Have you looked at your health insurance policy lately? Maybe it’s worth checking over the details of your plan to see if it suits your needs. A recent article in Insureme.com discussed tips on how to dust off your insurance policies this spring.
Health Advocate provides the following advice on what to look for when selecting a health insurance policy. Keep in mind that with an employer-sponsored plan, once you are enrolled, you will not be able to make changes until the next annual open enrollment period. However, you can make changes if you have a life-changing event such as a divorce, job change, marriage, birth of a baby or adoption of a child.
Choosing a plan. To pick the best coverage, first calculate your healthcare costs from recent years and try to estimate what your costs might be for the coming year. Don’t forget to include the cost of doctor’s visits, daily medications and any medical procedures you might need.
Do you really need all the bells and whistles? Some people have a tendency to think, “It’s a health insurance policy–I want the best.” That often translates into the most expensive plan. You may be paying too much if you choose a policy with a low deductible. Low deductibles are good if you frequently need medical care. However, if you’re young and healthy, it may be wiser to choose a high deductible plan. That way you’re covered for catastrophic illnesses without paying high insurance premiums.
Picking a robust plan. If you have a serious medical condition, you may want a health insurance plan that gives you several options for care, even if it costs more. You may not want to keep a plan that restricts you to doctors within a single healthcare system or requires referrals to see specialists.
Double-check the plan. Does the plan have prior authorization requirements? A prior authorization is an extra step that some insurance companies require before they decide if they want to pay for a medical service or a prescription medication.
Check into whether your doctor is in the plan’s network. You will pay more to visit healthcare providers outside the plan’s network, so it’s best to make sure your doctor is covered under your plan.
Understand who is covered. Check to see if your spouse or dependents are covered. If you recently got married or had a baby, you may want to add the new members of your family onto your plan. Some plans cover dependents, while other plans do not. Be sure to find out about whether stepchildren are covered. Some plans have a time limit for adding a spouse or newborn. For example, some plans require you to add your baby within the first 30 days following birth. Other plans will waive the additional premium for the first 31 days if you enroll within 31 days following birth. If you recently got married, some plans allow you to add your significant other within 30 days of the event.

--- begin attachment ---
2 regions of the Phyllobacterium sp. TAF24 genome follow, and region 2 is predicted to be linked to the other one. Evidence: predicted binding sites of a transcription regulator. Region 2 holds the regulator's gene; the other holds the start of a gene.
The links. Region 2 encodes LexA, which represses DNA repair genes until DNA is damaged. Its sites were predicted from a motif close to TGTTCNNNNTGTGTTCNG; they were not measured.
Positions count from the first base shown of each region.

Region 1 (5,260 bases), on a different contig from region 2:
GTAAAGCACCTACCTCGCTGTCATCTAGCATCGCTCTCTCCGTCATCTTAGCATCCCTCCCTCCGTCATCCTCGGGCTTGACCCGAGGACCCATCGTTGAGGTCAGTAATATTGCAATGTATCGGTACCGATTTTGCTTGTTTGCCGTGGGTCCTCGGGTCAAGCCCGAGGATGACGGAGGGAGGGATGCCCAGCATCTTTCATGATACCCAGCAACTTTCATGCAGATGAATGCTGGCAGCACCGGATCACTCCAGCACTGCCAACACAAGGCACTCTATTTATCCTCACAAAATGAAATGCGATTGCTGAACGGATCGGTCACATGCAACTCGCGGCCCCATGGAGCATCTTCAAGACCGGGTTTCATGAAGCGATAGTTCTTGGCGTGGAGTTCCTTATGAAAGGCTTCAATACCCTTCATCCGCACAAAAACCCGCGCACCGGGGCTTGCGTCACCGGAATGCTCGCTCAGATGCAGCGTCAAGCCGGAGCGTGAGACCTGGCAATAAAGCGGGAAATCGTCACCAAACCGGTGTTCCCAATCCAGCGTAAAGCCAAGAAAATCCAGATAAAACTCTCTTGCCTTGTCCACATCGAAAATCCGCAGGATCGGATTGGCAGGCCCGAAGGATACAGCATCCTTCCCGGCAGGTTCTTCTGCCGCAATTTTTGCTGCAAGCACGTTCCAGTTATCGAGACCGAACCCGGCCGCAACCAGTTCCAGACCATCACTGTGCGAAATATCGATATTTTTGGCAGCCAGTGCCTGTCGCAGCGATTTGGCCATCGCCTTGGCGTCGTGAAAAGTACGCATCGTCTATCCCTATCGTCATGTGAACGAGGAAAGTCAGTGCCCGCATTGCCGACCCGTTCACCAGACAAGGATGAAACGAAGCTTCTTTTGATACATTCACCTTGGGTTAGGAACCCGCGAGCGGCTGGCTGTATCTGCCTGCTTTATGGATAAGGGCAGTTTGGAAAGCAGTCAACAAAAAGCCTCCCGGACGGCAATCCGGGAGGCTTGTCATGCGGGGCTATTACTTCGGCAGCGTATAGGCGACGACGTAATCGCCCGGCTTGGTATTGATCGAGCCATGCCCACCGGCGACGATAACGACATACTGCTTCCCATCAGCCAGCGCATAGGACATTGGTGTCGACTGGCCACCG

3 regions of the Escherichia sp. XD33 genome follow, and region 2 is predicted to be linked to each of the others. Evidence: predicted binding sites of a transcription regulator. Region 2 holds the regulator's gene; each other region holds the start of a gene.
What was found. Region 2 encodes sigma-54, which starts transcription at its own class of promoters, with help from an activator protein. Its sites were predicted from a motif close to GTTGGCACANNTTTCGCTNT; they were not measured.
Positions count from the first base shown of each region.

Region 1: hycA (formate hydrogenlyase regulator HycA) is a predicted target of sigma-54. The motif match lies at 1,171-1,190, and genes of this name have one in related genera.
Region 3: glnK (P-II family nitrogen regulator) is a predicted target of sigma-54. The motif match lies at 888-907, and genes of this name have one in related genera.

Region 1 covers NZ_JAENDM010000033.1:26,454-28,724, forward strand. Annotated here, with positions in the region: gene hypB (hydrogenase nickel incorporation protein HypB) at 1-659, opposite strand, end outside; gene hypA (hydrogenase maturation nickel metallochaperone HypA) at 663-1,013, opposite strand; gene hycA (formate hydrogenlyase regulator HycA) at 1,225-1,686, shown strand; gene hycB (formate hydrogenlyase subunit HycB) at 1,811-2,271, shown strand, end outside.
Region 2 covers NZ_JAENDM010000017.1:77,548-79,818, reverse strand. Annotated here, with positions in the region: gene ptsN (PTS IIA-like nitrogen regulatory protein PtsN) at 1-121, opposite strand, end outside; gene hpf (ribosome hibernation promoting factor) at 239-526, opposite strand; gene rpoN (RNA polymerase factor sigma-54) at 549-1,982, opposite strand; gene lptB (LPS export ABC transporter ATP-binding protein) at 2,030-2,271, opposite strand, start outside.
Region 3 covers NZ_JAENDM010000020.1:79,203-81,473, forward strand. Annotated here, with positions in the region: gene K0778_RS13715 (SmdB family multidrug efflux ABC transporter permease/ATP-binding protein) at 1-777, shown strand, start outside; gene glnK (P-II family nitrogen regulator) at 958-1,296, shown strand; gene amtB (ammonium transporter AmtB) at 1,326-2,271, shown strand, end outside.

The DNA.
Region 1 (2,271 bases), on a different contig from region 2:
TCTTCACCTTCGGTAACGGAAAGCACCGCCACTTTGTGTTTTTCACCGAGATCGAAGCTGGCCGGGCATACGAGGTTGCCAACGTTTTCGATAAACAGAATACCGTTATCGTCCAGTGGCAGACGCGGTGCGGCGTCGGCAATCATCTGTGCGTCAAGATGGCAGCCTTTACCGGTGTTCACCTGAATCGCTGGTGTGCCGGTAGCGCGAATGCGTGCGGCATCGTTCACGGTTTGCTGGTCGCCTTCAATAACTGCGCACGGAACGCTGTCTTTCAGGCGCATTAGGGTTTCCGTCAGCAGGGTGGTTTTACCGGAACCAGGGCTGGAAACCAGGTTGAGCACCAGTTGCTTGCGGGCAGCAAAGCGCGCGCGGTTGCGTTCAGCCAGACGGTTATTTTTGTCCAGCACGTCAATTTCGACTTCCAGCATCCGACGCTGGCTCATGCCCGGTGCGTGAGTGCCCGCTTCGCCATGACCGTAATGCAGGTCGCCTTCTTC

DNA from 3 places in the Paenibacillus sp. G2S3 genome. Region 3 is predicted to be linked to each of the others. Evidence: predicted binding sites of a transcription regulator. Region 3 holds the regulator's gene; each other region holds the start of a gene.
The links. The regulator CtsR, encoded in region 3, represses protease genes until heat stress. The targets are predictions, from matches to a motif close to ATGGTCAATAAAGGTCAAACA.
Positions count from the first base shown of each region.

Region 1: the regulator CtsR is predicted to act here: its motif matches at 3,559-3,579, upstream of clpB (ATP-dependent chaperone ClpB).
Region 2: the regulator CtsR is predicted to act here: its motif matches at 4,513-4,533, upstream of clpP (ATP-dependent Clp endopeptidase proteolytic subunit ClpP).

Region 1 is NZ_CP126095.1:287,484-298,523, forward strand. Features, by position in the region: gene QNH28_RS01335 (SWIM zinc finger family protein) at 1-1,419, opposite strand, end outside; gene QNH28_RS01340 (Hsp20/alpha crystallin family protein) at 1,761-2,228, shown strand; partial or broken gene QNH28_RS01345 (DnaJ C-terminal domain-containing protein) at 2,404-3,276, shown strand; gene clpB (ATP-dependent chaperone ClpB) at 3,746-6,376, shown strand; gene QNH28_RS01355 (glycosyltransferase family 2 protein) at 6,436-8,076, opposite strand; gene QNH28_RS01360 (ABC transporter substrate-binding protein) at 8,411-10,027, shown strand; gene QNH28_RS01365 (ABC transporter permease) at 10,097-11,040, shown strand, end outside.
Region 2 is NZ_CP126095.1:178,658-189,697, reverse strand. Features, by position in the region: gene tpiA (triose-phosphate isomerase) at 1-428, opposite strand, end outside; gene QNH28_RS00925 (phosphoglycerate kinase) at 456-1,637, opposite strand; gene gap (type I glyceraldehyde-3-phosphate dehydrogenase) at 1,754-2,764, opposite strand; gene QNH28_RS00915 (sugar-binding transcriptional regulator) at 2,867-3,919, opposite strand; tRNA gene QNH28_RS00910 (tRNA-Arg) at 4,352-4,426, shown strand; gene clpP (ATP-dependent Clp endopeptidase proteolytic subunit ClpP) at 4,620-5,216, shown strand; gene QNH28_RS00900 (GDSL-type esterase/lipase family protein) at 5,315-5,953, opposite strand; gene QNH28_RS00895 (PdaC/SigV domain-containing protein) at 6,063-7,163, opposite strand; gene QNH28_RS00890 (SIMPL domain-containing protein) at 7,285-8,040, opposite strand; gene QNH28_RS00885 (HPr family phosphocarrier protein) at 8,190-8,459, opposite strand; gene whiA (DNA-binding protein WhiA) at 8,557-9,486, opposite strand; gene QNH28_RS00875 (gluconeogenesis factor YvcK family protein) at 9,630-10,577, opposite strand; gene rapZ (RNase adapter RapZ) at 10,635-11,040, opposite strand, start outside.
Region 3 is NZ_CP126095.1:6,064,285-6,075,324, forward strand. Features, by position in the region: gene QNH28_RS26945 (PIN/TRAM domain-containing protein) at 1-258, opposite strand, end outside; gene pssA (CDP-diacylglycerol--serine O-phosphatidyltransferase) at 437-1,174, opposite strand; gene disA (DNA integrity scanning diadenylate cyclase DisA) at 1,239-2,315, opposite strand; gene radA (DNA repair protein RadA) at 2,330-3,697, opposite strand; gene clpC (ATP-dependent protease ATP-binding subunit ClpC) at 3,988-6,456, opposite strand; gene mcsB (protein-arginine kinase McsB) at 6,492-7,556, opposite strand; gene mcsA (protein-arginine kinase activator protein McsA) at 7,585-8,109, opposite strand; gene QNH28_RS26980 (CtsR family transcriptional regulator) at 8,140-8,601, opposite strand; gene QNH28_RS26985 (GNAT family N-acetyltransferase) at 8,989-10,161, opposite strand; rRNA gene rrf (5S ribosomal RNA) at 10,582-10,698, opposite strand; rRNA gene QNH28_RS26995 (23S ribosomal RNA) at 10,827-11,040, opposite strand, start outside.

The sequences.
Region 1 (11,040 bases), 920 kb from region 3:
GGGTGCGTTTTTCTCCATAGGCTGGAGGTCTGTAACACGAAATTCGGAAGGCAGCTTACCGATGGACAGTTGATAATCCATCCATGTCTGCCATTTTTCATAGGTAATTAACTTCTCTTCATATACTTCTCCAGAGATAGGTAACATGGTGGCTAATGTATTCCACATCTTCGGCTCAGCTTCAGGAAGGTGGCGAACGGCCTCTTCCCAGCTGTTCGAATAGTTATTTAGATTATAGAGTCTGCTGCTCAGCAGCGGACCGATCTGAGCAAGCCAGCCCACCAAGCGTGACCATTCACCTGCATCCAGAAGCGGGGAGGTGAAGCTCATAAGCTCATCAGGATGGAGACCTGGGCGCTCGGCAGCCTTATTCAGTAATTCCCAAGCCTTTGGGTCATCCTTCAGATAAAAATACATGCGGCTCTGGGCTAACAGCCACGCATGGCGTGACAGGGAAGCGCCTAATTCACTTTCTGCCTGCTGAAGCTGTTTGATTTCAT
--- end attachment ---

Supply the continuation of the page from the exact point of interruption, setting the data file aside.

Find out if your medications are covered. If you take prescription medications, check them against the insurance plan’s formulary. Some prescription medications have higher co-payments than others and they might vary from plan to plan. Mail-order options might be available for maintenance drugs at a lower cost.
Budgeting your expenses. If your employer offers you the option of a healthcare spending account, whether it is a flexible spending account (FSA) or a health savings account (HSA), take a good look at it. These tax-free accounts can help you save money on qualified medical expenses that aren’t covered by your healthcare plan, such as deductibles and co-insurance. Each account has a different set of rules about how and when you can spend the money, but each is worth considering because the savings you’ll see can add up quickly.
Prepare for the unexpected. Everyone needs to be prepared for the unexpected, including job loss, divorce, or other life-changing events. Be sure you know what the benefit plan costs might be if you need to pay for it under COBRA. COBRA requires that most employers with group health plans must offer employees the opportunity to temporarily continue their group health care coverage under their employer’s plan.
How Health Advocate can help
If you are a Health Advocate member and have questions about your health insurance policy, call us to speak to a Personal Health Advocate. Your Personal Health Advocate can help you with many insurance-related concerns, including but not limited to:
- Explaining the difference between a high-deductible and a traditional health insurance plan
- Finding out whether your current doctor is in-network in your new insurance plan
- If your current doctor is not in-network, finding you a new, in-network doctor—plus transferring your medical records and help schedule an appointment for you
- Evaluating your health insurance plan to see if it has prior authorization guidelines
- Looking into whether your spouse and/or dependents are covered under your health insurance plan
- Researching which prescription medications are on your health insurance plan’s formulary
- Explaining the benefits of a flexible spending account or a health savings account, and tell you what is a “qualified medical expense” that you can pay for from these accounts
- Helping you understand any insurance-related terminology that you find confusing
- Helping explain COBRA and go over your options with you
Health benefits can impact your overall financial well-being, so making well-informed decisions about the type of coverage you currently require will help you reduce costs. If you are a Health Advocate member, we can help you be better informed about your health insurance policy, which can help you—and your bank account—stay healthier!